the Concord Magazine

Aug/Sept '99
The Ezine for and about Concord, Massachusetts

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Concord Cooking: Concord Grape Conserve

By Deborah Bier, publisher and editor of this ezine. This is part of an occasional feature about food and cooking in Concord.

In our area, late August/early September is the time to pick both wild and domesticated Concord, fox, and other similar grapes. These are dark, deeply flavored, seedy grapes which are so fragrant you can smell their perfume at a distance. While I find these grapes a challenge to eat because of both the seeds and the tart flavor, they make wonderful conserve.

Conserve is a type of preserve which contains more than one type of fruit. In this case, grapes are joined by their older cousin, the raisin, and by citrus fruits and spices. It is wonderful on breads and muffins, and makes an amazing peanut-butter-and-jelly sandwich. I think my favorite is as part of the cream-cheese-and-jelly sandwich duo.

In recent years I have made this in the microwave. I don't know if this is a recommended way of doing it, but it seems to work well. Because microwave oven powers vary, do keep an eye on this because if it boils over, it will make everything within a mile a deep, rich purple. Which is nice if you like that sort of thing. But if you wish to use the stovetop, follow general cooking directions for making grape jam.* Notice no pectin is needed as the fruit seems to contain enough.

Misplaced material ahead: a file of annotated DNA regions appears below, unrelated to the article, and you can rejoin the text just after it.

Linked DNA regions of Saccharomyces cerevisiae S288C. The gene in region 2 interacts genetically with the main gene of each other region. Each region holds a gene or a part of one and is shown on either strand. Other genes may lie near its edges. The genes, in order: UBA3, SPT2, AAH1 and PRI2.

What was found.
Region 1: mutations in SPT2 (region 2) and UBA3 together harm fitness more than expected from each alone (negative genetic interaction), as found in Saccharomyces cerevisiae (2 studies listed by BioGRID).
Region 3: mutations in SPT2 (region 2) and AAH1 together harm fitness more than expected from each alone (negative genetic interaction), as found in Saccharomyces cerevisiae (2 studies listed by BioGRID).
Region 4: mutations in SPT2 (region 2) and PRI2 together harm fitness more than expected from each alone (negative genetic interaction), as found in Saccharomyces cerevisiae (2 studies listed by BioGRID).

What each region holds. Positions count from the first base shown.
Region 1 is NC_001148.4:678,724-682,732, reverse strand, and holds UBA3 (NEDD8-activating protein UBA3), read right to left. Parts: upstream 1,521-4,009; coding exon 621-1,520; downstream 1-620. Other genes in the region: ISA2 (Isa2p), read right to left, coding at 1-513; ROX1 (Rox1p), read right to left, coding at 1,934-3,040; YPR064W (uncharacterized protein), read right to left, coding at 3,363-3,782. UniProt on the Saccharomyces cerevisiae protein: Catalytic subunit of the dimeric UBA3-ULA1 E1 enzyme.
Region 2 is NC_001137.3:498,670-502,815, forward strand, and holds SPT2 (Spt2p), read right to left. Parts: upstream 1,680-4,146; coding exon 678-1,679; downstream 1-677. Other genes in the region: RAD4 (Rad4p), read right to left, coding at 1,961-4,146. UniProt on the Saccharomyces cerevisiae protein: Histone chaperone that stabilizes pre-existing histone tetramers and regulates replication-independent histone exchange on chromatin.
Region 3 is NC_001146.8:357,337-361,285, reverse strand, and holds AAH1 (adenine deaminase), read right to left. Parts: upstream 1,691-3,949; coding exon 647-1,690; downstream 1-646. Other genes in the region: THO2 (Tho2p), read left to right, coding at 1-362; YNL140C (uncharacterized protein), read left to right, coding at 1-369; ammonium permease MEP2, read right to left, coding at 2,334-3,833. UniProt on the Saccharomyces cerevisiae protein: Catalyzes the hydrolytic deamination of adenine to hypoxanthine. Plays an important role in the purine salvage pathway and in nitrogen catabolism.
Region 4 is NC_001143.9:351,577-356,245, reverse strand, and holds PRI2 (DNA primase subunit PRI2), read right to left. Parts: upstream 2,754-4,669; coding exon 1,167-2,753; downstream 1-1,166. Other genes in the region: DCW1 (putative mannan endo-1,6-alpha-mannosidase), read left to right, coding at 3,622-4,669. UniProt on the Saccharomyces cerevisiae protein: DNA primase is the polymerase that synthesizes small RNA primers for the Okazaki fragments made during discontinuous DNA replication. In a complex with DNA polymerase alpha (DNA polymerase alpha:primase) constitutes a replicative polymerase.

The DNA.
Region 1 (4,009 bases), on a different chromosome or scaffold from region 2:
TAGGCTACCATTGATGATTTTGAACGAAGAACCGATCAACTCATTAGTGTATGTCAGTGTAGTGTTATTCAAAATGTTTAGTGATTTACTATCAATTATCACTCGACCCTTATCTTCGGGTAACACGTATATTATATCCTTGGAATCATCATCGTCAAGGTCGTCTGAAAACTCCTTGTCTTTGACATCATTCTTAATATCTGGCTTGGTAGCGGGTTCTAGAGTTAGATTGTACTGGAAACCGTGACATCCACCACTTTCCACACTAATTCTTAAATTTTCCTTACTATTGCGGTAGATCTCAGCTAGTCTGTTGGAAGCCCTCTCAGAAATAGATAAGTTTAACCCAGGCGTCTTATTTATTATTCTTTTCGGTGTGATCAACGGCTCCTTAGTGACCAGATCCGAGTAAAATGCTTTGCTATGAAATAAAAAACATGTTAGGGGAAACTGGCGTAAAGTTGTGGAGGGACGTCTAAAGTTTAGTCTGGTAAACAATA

I painstakingly invented this ambrosia about 20 years ago, with lots of testing and adjusting until I got it just right. I have never eaten anything like this before or since. Yet sometime later I found a close version of the recipe in my grandmother's 1936 Settlement Cook Book. Just proves the more things change, the more they stay the same.

Concord Grape Conserve

I always find it a bit unpredictable how many grapes I will find to gather. So use the below as a guideline.
  • 3 cups grape pulp (see below)
  • 2-1/2 cups sugar
  • 1 cup thinly sliced oranges, cut in 1/2" pieces
  • 1/3 cup thinly sliced lemons, cut in 1/2" pieces
  • 1/2 c seedless raisins
  • 1 tsp ground allspice
  • 1-1/2 tsp ground cinnamon
  • 1 tsp ground clove
Combine the above in a microwave-proof bowl with plenty of head room to prevent it from boiling over. Cook on high power for 20 minutes and then stir. Then cook on medium power for 10-15 minutes until it passes the jelly test.*

Place in sterilized jars and cover with paraffin to seal. Or place in jars and store in the freezer until ready for use.*

Grape pulp: place washed, stemmed grapes in a large saucepan, adding about 1/4 cup water. Cook covered on medium until the skins begin to burst. Cool. Run these through a food mill, removing the skins and seeds.

*Check out the Sure-Jell Website for general instructions on how to make jams and jellies.

Text: ©1999 The Concord, MA Homepage
Artwork: April Rain

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